In health there is freedom. Health is the first of all liberties.

— Henri-Frederic Ameil

Hands OFF My NHPs!

Health Canada is determined to impose new regulations on natural health products (NHPs).

This is bad news for consumers.

Currently, all natural health products (NHPs) sold in Canada are subject to the Natural Health Products Regulations, which came into being on January 1, 2004.  Since then, NHP regulations have been overseen by the Natural Health Products Directorate (NHPD), a division of Health Canada.

Recently, the NHPD became the Natural and Non-prescription Health Products Directorate (NNHPD) in preparation for its recently-expanded mandate to add non-prescription and disinfectant drugs to its oversight.  Hence, the regulatory harmonization of NHPs and Over the Counter Drugs (OTCs).

Proposed Regulations

To summarize, proposed Health Canada NHP regulations will alter the current regulatory process as follows:

  • Current NHP regulations will be phased out and replaced.
  • NHPs will be regulated under the same requirements as OTCs.
  • Allowable manufacturer claims will be reduced. Evidence-based claims that NHPs can positively impact chronic and serious disease will not be allowed.
  • Health Canada will have the ability to refuse or cancel a product license at the discretion of a Health Canada employee.
  • Manufacturers may be subject to monetary administrative penalties. They may also be subject to licensing fees.
  • Practitioners’ ability to prepare (compound) natural remedies may be reduced; Health Canada has been unclear on this point.

Proposed Regulations Impacts

Proposed NHP regulations could adversely affect Canadians in the following ways.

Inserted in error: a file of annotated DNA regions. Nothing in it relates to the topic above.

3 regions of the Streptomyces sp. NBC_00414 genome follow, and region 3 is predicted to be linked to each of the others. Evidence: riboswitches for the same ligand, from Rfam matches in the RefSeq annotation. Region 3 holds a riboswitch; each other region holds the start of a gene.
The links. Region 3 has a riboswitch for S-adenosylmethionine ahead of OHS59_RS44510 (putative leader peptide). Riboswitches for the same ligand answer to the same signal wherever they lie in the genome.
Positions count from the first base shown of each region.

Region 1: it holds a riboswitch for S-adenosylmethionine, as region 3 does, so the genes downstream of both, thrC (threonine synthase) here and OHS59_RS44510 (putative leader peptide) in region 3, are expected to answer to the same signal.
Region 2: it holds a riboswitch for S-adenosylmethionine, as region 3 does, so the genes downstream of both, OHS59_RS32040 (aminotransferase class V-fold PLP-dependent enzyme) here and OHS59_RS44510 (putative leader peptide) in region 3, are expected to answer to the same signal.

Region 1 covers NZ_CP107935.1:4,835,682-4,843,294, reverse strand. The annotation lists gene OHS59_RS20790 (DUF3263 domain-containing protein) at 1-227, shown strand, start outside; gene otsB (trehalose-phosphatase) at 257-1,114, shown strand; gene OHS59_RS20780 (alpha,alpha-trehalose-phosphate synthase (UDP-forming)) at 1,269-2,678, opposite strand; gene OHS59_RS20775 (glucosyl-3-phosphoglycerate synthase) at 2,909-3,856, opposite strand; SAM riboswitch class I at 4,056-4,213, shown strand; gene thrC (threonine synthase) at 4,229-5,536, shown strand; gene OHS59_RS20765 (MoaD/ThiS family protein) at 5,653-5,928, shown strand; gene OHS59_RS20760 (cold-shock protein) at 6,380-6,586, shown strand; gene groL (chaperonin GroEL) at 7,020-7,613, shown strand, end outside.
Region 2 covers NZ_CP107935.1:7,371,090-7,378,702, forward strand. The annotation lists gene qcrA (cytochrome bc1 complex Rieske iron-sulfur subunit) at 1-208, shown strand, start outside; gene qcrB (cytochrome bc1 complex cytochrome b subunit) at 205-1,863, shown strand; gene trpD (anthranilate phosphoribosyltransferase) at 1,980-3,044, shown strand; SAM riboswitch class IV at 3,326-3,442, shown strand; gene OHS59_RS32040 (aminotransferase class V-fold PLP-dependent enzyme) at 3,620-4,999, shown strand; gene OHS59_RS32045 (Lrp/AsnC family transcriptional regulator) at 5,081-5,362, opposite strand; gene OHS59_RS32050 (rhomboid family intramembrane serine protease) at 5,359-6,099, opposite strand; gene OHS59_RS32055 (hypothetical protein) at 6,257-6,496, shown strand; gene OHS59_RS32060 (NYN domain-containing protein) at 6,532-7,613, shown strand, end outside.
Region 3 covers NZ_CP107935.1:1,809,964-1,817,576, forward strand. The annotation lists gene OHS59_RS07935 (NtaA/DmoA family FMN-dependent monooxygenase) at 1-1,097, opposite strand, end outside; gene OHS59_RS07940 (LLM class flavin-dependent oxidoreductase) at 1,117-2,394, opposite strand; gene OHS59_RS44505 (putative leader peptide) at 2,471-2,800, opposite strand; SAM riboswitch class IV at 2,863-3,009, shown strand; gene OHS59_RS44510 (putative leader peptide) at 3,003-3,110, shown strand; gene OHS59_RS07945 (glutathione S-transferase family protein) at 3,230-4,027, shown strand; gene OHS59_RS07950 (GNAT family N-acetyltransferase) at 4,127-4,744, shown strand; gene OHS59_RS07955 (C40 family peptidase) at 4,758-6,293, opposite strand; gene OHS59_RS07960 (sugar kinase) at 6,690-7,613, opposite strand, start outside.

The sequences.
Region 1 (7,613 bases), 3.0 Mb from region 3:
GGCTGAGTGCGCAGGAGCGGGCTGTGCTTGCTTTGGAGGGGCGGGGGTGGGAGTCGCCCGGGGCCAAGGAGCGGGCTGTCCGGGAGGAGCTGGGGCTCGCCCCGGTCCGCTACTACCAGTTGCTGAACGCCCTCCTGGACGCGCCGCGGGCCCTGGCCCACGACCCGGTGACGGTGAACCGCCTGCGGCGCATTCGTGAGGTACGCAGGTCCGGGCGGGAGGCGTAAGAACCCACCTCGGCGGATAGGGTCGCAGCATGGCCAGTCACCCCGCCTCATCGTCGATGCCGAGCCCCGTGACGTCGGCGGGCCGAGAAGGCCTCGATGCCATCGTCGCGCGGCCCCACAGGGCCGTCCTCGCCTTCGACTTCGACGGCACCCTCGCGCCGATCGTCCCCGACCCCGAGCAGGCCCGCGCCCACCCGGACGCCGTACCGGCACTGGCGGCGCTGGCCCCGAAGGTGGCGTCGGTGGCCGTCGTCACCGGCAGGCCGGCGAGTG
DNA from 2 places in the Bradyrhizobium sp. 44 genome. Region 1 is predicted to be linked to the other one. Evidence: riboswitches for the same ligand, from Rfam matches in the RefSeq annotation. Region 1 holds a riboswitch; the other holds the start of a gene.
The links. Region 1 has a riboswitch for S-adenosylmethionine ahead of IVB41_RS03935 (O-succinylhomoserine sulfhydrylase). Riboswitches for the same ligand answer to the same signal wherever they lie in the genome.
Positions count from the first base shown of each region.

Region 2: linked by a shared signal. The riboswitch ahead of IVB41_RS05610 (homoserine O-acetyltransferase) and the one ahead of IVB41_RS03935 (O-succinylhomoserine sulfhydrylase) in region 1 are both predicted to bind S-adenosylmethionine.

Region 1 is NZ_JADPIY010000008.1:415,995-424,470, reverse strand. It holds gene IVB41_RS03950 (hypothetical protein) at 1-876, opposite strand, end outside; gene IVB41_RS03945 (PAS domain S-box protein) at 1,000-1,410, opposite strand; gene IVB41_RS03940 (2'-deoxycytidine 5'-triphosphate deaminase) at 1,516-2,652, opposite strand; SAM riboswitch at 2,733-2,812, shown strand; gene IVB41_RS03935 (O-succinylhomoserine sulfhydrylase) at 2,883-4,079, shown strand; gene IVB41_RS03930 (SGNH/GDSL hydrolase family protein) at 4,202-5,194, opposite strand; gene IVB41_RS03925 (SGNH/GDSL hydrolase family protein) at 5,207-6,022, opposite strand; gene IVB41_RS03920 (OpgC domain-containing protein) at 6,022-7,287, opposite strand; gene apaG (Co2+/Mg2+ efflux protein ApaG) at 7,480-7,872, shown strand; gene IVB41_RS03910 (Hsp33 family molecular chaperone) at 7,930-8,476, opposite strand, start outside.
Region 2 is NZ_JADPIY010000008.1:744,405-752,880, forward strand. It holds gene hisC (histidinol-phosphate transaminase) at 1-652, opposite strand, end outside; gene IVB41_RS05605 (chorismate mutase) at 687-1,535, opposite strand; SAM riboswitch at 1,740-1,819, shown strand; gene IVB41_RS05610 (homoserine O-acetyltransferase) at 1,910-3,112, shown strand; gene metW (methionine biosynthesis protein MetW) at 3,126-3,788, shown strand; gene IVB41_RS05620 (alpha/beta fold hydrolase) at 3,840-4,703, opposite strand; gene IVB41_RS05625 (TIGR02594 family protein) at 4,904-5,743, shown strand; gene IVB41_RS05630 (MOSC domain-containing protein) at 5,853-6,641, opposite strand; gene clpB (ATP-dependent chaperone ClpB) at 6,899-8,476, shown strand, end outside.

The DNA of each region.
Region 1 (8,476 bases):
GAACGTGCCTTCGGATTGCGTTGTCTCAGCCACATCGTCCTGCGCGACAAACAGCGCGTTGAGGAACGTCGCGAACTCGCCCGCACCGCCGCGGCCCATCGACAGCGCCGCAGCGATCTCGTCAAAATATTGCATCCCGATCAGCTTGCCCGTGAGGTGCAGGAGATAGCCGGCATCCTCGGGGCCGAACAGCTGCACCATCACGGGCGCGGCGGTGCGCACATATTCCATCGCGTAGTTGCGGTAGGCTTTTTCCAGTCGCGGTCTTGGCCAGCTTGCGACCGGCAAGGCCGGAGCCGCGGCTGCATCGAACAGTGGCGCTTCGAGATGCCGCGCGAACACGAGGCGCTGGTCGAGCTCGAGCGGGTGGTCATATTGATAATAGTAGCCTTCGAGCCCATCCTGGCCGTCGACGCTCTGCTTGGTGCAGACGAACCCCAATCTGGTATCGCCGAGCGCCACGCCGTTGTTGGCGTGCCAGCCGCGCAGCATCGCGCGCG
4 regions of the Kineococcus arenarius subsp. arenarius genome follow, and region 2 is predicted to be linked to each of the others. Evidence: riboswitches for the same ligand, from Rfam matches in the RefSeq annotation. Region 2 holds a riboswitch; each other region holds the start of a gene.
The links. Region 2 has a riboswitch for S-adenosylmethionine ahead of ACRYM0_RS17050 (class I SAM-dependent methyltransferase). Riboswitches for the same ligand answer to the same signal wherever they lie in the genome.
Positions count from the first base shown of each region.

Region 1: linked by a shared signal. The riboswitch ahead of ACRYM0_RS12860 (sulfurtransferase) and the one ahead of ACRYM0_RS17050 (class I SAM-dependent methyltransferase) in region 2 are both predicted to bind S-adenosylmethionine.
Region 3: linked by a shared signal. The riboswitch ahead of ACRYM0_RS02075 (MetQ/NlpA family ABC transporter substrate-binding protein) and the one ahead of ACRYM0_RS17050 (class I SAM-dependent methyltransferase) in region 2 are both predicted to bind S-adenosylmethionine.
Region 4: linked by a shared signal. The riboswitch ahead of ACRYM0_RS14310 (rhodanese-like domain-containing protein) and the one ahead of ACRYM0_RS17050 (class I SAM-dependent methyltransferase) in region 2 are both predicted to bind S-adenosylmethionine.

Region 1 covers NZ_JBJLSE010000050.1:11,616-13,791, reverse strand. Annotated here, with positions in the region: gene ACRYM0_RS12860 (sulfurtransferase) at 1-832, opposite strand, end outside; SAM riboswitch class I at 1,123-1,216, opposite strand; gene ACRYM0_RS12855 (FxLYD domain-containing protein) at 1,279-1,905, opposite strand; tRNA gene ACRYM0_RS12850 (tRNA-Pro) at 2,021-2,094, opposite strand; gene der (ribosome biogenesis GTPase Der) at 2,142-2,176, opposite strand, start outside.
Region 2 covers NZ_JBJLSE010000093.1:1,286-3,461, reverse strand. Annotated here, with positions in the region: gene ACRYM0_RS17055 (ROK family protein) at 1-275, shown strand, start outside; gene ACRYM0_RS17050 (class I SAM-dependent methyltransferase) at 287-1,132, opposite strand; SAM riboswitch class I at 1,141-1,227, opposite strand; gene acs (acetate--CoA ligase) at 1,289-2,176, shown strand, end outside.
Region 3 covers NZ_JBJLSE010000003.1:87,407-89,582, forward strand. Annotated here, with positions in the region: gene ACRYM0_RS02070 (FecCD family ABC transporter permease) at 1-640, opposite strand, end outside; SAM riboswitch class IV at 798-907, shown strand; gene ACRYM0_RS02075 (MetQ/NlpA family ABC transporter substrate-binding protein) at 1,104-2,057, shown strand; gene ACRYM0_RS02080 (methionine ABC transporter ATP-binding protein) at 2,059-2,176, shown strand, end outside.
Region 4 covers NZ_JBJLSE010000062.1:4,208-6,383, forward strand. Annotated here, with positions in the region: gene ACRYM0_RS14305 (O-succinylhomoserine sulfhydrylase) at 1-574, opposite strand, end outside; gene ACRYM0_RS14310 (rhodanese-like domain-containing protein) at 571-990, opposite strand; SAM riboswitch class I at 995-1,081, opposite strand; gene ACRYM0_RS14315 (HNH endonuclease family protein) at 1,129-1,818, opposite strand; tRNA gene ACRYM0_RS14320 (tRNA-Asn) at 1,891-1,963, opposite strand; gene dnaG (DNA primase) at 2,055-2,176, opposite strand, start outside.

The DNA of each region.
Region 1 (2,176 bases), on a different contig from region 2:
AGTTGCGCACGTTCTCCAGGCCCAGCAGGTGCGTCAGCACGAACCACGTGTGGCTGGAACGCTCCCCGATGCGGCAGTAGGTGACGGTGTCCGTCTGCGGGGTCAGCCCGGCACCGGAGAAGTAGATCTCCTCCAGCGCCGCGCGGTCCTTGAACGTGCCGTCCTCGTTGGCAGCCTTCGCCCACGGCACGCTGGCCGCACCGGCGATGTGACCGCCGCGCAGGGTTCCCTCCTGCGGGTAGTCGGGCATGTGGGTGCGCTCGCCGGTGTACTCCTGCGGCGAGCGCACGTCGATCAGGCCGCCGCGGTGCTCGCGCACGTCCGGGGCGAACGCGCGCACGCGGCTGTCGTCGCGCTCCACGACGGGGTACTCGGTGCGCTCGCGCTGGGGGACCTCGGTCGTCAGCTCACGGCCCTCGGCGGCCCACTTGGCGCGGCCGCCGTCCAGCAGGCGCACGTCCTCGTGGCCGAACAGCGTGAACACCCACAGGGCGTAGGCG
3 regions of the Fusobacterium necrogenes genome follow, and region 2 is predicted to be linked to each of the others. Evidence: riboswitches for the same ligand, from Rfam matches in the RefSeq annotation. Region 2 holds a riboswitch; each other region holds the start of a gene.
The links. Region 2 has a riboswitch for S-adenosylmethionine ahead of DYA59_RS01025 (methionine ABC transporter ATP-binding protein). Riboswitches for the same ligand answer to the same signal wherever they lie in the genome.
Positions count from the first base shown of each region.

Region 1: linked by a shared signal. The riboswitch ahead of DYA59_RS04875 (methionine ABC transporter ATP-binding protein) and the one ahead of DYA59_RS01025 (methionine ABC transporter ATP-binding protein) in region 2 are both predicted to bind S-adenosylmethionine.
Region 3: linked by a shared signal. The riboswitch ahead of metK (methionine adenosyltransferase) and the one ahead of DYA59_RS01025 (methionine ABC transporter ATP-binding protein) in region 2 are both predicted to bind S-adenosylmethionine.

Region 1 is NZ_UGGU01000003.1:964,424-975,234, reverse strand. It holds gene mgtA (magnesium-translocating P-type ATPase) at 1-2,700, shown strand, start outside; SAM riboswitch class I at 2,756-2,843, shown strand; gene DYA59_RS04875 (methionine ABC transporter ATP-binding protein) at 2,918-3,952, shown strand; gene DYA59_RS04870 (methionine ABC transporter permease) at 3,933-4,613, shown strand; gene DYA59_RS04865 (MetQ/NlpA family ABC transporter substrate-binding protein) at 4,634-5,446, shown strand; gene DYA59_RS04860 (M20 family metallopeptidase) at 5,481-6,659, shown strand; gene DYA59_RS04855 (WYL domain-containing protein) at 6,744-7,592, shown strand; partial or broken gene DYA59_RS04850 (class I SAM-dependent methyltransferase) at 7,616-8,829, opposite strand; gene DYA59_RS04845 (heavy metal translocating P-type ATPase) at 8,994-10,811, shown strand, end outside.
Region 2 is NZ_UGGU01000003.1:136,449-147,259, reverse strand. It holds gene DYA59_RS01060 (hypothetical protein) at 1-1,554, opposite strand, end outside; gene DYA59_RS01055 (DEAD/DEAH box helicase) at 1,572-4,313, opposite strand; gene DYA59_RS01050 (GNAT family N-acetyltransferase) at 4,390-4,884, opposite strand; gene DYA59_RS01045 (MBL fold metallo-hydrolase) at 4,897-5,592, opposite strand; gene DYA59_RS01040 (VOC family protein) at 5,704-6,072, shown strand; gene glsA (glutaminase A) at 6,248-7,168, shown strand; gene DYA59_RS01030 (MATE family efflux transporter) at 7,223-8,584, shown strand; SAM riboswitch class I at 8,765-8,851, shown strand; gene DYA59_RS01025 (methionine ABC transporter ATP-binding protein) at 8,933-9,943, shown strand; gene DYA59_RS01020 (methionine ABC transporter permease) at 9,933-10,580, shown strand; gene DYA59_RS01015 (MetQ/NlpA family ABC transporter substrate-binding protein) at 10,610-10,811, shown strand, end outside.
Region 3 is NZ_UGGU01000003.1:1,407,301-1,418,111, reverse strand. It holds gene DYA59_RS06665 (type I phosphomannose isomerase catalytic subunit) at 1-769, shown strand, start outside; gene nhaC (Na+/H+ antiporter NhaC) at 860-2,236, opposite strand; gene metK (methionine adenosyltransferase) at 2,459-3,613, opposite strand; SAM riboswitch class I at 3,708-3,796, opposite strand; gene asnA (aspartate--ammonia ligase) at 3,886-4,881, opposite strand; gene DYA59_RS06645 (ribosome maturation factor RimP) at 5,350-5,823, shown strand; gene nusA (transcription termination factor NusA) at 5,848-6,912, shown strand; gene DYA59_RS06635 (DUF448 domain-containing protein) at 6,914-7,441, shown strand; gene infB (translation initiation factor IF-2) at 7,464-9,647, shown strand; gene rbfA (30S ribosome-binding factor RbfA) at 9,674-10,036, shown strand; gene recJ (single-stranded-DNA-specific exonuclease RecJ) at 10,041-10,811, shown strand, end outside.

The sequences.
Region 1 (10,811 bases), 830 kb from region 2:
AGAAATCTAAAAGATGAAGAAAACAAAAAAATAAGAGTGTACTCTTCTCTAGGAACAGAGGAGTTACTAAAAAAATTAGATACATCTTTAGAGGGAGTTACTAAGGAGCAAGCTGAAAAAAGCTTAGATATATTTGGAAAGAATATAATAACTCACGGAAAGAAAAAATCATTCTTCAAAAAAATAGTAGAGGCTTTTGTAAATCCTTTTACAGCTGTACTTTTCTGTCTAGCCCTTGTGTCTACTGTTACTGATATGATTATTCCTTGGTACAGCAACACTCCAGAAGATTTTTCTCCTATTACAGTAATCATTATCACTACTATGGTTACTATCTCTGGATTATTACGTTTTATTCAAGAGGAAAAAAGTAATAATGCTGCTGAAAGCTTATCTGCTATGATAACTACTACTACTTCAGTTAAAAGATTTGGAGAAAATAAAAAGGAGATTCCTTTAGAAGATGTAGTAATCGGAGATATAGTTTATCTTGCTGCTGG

1.  If traditional claims are no longer allowed to support safety and efficacy of supplements, many will no longer be available to consumers.

  • This applies to the majority of herbal ingredients approved by Health Canada, including, but not limited to: Aloe vera, Arnica, Ashwagandha, Black cohosh, Chamomille, Chaste tree, Devil’s Claw, Dong quai, Eleuthero, Garlic, Ginseng, Hawthorn, Lemon balm, Licorice, Milk thistle, Peppermint, Saw palmetto, Senna, St. John’s Wort, and Valerian.This also applies to, and threatens the future of, Traditional Chinese Medicine (TCM) in Canada.
  • Homeopathic remedies may become unavailable if manufacturers lose the ability to make claims based on traditional references.

Proposed NHP regulations do not respect the traditional health practices of a multi-cultural Canada.

2.  Consumers will pay more for supplements. New regulations will significantly increase the costs associated with the production and licensing of natural health products. These costs will be transferred to customers.  There will be direct adverse health impacts for people who rely on, but cannot access, their supplements.  Resulting increasing acute and chronic disease will burden provincial medical systems.

3.  Consumer choice will decrease. Proposed regulations will result in the disappearance of some companies from the marketplace, especially smaller companies that tend to be the most innovative and values-based.

The Canadian supplement industry, well-respected around the world, will suffer irreparably if proposed regulations are implemented. This clean, industry, full of potential as a global leader, should be supported and encouraged by the federal government.

Arguments Against Proposed NHP Regulations

  • Current NHP regulations, implemented only 15 years ago, are not only adequate; they are globally respected.
  • Proposed NHP regulations are unnecessary, are not based on a specific concern or incident(s) and contravene Canadians’ right to their own health choices.
  • Proposed NHP regulations will result in reduced allowable manufacturer claims.
  • Evidence-based claims that NHPs can positively impact chronic and serious disease will not be allowed.
  • Proposed NHP regulations have not clearly indicated whether practitioners will be allowed  to prepare (compound) natural remedies according to individual needs.
  • Proposed NHP regulations will stifle product innovation due to claims restrictions.
  • Proposed NHP regulations will give Health Canada the ability to refuse or cancel a product license at the discretion of a Health Canada employee.
  • Proposed NHP regulations will subject natural health companies to potential administrative monetary penalties.
  • Health Canada’s indication that they’d like to implement a “more consistent” fee approach may mean that NHP companies will have to pay for licensing.
  • All of the above will adversely impact manufacturers, retailers, and ultimately, consumers.

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